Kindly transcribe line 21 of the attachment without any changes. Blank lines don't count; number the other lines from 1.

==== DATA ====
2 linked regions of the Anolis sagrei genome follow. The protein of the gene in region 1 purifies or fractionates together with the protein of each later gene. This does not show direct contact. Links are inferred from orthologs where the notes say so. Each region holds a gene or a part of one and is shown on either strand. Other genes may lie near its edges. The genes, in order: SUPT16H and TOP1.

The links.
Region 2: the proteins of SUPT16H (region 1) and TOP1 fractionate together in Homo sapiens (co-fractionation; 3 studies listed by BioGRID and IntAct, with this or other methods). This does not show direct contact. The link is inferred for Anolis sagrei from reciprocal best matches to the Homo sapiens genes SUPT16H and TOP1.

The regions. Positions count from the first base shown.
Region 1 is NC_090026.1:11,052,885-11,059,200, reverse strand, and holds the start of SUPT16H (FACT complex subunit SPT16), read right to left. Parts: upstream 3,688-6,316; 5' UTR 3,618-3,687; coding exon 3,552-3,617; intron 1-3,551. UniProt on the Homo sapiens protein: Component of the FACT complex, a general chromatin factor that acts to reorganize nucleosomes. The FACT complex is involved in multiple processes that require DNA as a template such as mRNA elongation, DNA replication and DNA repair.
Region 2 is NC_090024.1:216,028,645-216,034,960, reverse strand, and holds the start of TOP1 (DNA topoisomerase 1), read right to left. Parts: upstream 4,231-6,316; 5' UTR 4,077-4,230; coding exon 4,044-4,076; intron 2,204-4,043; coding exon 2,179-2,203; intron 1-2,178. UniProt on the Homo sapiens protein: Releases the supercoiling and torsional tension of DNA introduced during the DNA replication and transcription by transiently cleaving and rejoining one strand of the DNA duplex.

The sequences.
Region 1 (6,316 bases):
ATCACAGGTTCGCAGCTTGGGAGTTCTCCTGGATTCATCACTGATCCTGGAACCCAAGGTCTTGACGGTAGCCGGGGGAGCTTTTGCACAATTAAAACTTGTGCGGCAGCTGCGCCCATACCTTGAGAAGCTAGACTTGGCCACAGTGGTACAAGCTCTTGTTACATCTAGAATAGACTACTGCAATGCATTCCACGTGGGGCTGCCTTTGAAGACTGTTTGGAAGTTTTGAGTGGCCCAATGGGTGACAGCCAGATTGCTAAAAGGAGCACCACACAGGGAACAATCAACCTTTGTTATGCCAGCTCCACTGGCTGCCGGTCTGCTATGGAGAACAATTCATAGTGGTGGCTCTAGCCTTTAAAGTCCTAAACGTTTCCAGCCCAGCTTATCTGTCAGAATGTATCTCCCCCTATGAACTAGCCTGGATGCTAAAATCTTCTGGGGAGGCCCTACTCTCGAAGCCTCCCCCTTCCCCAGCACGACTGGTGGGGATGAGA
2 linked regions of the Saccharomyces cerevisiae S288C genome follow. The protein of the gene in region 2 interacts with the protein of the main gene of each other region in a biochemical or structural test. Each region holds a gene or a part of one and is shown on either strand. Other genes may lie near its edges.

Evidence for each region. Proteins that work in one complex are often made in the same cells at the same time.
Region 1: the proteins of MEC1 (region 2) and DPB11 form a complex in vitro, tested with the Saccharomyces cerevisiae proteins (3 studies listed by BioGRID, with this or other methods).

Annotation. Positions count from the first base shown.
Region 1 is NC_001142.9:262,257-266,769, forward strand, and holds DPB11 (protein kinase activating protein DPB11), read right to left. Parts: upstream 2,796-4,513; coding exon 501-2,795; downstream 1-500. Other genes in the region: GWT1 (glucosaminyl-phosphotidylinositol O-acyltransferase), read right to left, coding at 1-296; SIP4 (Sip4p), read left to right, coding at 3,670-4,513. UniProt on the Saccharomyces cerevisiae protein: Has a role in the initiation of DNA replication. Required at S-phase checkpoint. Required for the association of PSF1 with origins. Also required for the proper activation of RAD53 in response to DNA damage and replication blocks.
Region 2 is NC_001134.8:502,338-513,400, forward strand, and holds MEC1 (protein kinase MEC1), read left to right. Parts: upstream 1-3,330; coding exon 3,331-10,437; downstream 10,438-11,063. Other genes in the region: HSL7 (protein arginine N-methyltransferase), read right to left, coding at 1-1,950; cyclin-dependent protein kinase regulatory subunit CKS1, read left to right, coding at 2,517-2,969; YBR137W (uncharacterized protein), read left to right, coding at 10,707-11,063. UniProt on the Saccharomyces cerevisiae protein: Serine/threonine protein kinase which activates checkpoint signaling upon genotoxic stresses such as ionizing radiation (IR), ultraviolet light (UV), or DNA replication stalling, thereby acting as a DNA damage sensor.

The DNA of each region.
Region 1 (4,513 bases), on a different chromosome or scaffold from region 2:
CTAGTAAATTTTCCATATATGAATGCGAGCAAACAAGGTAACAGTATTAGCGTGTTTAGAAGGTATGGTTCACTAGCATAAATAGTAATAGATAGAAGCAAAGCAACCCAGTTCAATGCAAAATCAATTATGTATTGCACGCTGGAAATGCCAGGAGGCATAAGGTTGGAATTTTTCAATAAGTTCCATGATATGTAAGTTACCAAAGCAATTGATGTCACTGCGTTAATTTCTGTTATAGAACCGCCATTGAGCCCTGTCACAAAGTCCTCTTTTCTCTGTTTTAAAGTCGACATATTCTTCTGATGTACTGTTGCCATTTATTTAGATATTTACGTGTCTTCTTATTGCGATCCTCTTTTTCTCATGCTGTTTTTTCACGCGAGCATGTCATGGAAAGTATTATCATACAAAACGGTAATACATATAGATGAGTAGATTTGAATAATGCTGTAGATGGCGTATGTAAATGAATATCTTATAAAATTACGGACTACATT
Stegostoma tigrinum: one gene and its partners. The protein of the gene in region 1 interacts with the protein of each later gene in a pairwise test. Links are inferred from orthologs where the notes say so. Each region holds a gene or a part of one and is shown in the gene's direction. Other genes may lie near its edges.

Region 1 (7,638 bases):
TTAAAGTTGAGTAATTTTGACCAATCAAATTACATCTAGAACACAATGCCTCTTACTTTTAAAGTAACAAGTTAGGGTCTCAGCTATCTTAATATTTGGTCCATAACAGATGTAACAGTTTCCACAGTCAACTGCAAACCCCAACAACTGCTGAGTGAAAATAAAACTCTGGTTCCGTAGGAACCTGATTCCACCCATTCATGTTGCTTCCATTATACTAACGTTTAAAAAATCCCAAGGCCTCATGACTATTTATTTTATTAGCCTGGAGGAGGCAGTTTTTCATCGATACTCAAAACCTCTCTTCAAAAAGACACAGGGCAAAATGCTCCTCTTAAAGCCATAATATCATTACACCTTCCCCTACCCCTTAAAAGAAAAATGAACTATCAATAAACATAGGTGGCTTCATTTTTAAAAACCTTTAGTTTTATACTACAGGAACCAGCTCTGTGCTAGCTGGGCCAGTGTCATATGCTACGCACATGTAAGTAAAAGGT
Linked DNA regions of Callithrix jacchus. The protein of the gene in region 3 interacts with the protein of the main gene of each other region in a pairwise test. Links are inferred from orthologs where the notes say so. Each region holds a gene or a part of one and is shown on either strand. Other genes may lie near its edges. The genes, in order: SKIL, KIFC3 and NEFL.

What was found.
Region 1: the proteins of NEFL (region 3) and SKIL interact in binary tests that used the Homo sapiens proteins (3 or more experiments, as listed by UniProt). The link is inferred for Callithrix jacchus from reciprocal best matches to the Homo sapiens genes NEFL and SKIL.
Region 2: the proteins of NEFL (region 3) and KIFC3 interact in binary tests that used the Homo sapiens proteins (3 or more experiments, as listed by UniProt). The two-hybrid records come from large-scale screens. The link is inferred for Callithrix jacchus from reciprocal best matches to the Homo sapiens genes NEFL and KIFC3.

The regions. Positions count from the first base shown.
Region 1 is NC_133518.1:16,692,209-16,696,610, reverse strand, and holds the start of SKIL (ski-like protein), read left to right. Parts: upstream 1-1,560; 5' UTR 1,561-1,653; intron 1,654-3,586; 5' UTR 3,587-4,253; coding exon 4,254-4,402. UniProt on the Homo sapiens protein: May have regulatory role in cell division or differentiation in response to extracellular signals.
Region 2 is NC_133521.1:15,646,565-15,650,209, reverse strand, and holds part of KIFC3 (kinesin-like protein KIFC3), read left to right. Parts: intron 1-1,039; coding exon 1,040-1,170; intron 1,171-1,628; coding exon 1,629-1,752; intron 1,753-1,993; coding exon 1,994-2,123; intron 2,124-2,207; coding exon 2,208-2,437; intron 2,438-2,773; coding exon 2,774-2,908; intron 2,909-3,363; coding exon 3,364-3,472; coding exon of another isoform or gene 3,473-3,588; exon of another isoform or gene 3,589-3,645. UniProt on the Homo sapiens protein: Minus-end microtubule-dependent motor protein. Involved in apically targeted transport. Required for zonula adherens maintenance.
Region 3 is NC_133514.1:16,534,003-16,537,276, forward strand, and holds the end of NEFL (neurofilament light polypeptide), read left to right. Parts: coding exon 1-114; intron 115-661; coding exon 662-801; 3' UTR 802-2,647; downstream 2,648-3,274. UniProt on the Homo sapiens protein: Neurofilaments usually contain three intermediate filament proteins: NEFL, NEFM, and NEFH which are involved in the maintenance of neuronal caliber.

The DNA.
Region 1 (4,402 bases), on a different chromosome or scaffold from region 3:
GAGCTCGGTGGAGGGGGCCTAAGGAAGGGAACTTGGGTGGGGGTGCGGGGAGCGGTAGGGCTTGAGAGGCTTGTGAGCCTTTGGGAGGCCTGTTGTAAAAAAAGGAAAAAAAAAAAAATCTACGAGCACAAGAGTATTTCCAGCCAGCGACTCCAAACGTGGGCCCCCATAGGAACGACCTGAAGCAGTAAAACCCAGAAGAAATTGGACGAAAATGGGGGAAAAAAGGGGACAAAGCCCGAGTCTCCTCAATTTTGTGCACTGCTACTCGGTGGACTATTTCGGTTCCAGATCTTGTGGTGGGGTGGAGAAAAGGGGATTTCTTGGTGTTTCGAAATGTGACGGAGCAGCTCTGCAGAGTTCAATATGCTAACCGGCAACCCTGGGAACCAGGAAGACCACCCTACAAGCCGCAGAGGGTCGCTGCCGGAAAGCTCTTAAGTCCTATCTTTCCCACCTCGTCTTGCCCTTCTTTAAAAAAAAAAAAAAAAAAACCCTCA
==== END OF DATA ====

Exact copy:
TTAAAGTTGAGTAATTTTGACCAATCAAATTACATCTAGAACACAATGCCTCTTACTTTTAAAGTAACAAGTTAGGGTCTCAGCTATCTTAATATTTGGTCCATAACAGATGTAACAGTTTCCACAGTCAACTGCAAACCCCAACAACTGCTGAGTGAAAATAAAACTCTGGTTCCGTAGGAACCTGATTCCACCCATTCATGTTGCTTCCATTATACTAACGTTTAAAAAATCCCAAGGCCTCATGACTATTTATTTTATTAGCCTGGAGGAGGCAGTTTTTCATCGATACTCAAAACCTCTCTTCAAAAAGACACAGGGCAAAATGCTCCTCTTAAAGCCATAATATCATTACACCTTCCCCTACCCCTTAAAAGAAAAATGAACTATCAATAAACATAGGTGGCTTCATTTTTAAAAACCTTTAGTTTTATACTACAGGAACCAGCTCTGTGCTAGCTGGGCCAGTGTCATATGCTACGCACATGTAAGTAAAAGGT